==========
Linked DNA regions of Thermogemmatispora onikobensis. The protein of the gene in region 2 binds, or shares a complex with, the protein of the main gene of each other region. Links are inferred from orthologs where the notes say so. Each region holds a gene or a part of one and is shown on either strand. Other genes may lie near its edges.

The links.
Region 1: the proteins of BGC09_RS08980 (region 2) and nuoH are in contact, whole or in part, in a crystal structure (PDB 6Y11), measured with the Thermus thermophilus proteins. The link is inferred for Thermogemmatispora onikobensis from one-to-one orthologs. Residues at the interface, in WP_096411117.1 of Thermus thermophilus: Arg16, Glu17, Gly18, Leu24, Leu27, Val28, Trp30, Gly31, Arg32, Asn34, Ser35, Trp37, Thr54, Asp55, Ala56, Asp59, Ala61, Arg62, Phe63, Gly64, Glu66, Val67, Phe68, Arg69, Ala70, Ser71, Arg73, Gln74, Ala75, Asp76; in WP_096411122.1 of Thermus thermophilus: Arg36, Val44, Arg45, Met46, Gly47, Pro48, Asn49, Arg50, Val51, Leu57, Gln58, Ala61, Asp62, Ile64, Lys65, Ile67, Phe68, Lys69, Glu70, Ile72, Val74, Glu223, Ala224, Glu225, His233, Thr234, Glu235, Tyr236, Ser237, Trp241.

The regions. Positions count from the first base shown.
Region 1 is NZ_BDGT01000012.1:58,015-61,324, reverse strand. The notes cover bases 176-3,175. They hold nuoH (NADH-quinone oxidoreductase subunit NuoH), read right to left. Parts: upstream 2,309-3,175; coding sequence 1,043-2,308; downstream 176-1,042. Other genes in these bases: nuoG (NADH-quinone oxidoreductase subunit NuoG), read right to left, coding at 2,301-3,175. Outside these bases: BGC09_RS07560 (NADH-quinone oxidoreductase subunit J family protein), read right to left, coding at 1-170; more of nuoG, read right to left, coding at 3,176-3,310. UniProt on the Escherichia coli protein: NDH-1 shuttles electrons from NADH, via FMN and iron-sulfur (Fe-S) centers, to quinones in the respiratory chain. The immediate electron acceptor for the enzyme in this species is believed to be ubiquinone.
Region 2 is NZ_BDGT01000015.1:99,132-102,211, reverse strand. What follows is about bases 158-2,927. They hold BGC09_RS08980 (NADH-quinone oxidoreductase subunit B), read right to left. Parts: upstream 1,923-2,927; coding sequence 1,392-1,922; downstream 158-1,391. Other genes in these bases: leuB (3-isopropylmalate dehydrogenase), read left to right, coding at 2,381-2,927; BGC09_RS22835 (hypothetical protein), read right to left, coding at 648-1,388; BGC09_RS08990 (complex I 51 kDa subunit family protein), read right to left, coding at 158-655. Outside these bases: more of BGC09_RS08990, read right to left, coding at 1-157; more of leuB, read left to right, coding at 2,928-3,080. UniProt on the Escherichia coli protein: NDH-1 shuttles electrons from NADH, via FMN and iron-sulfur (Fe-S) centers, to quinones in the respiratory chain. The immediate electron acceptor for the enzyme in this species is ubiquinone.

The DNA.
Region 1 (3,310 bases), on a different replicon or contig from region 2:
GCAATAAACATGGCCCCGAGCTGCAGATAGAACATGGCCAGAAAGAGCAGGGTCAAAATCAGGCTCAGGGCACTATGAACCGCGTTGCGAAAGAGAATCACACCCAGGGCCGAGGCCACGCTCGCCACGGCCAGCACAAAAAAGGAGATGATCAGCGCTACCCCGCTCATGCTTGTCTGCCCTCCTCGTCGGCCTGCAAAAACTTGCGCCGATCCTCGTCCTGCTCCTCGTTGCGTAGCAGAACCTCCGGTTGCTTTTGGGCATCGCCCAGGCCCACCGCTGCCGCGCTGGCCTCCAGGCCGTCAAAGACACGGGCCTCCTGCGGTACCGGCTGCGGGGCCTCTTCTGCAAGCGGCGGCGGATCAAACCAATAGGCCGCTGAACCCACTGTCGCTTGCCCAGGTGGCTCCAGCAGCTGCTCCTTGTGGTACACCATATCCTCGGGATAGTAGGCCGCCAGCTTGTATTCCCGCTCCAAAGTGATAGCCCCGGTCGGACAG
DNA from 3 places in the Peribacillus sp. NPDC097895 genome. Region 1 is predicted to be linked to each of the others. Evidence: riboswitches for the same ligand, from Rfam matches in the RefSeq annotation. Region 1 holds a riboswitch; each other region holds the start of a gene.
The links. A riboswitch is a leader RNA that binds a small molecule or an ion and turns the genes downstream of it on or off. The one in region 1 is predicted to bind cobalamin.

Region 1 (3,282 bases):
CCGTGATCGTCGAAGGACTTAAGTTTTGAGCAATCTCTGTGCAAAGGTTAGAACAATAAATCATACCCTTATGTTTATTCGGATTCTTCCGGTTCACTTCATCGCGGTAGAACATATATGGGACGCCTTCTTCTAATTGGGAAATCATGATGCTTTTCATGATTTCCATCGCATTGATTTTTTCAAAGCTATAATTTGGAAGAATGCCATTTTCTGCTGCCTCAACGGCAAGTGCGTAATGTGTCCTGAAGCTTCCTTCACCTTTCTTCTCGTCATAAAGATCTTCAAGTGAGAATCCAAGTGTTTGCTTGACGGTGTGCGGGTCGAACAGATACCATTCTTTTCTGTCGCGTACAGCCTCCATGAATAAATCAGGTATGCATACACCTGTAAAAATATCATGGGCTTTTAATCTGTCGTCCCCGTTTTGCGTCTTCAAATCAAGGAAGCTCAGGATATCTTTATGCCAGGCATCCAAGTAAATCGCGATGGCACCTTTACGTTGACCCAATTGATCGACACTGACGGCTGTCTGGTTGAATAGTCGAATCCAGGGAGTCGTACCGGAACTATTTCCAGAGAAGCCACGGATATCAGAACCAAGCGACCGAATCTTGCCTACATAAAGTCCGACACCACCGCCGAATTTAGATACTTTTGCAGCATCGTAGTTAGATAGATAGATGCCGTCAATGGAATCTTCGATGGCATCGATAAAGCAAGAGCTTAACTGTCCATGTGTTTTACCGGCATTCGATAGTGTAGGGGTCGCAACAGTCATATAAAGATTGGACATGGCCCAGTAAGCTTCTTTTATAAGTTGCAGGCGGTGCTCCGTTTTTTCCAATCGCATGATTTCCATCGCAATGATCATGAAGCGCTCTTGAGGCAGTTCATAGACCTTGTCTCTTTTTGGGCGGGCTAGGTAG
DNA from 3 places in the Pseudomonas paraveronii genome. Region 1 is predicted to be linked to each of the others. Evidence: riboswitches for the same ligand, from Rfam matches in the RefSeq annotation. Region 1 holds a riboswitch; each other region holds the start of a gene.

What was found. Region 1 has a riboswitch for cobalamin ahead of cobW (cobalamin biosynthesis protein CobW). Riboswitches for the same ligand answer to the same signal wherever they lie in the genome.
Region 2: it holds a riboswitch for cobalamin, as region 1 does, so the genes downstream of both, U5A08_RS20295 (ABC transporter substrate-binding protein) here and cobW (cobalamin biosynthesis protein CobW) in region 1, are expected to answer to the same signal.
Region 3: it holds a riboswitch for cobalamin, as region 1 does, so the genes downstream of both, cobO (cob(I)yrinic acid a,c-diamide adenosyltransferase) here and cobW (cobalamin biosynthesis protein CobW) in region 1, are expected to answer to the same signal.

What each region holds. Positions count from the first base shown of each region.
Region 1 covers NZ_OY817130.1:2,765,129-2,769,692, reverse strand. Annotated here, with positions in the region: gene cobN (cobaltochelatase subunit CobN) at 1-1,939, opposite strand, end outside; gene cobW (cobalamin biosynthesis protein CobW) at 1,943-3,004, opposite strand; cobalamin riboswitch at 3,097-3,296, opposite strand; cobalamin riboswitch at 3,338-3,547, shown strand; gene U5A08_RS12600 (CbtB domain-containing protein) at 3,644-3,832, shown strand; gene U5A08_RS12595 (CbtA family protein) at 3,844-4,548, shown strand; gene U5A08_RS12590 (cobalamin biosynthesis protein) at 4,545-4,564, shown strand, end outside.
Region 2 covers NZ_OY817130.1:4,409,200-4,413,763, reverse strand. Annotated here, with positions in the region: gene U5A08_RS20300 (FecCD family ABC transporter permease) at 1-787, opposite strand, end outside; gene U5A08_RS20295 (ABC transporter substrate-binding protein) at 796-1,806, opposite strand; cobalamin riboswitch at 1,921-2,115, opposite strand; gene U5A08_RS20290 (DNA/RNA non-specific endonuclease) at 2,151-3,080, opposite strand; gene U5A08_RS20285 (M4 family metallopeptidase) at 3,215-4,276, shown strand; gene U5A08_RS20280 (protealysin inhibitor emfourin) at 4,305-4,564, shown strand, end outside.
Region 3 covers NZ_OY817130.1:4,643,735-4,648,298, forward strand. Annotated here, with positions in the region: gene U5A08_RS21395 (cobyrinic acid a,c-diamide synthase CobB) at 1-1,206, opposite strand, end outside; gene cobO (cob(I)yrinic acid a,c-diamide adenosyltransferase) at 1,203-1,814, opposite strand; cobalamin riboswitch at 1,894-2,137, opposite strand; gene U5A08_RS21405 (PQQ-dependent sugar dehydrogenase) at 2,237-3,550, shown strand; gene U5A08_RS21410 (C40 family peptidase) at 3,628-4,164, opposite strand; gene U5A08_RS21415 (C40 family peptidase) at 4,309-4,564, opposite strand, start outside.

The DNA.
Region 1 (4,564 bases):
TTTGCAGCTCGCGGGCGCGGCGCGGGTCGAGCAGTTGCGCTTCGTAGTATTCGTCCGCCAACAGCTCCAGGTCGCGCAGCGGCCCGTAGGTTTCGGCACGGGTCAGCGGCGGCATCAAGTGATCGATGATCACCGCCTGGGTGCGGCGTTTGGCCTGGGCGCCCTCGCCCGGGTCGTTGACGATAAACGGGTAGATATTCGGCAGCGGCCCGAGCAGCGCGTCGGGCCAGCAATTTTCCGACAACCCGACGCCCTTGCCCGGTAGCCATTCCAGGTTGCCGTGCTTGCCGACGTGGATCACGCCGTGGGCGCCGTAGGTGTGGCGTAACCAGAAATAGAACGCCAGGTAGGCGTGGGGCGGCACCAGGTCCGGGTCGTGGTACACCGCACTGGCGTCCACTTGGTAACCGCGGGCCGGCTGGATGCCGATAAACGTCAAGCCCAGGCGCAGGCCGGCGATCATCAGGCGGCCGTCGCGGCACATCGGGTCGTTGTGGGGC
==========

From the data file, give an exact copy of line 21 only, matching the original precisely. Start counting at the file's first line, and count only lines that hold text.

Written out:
Region 3 covers NZ_OY817130.1:4,643,735-4,648,298, forward strand. Annotated here, with positions in the region: gene U5A08_RS21395 (cobyrinic acid a,c-diamide synthase CobB) at 1-1,206, opposite strand, end outside; gene cobO (cob(I)yrinic acid a,c-diamide adenosyltransferase) at 1,203-1,814, opposite strand; cobalamin riboswitch at 1,894-2,137, opposite strand; gene U5A08_RS21405 (PQQ-dependent sugar dehydrogenase) at 2,237-3,550, shown strand; gene U5A08_RS21410 (C40 family peptidase) at 3,628-4,164, opposite strand; gene U5A08_RS21415 (C40 family peptidase) at 4,309-4,564, opposite strand, start outside.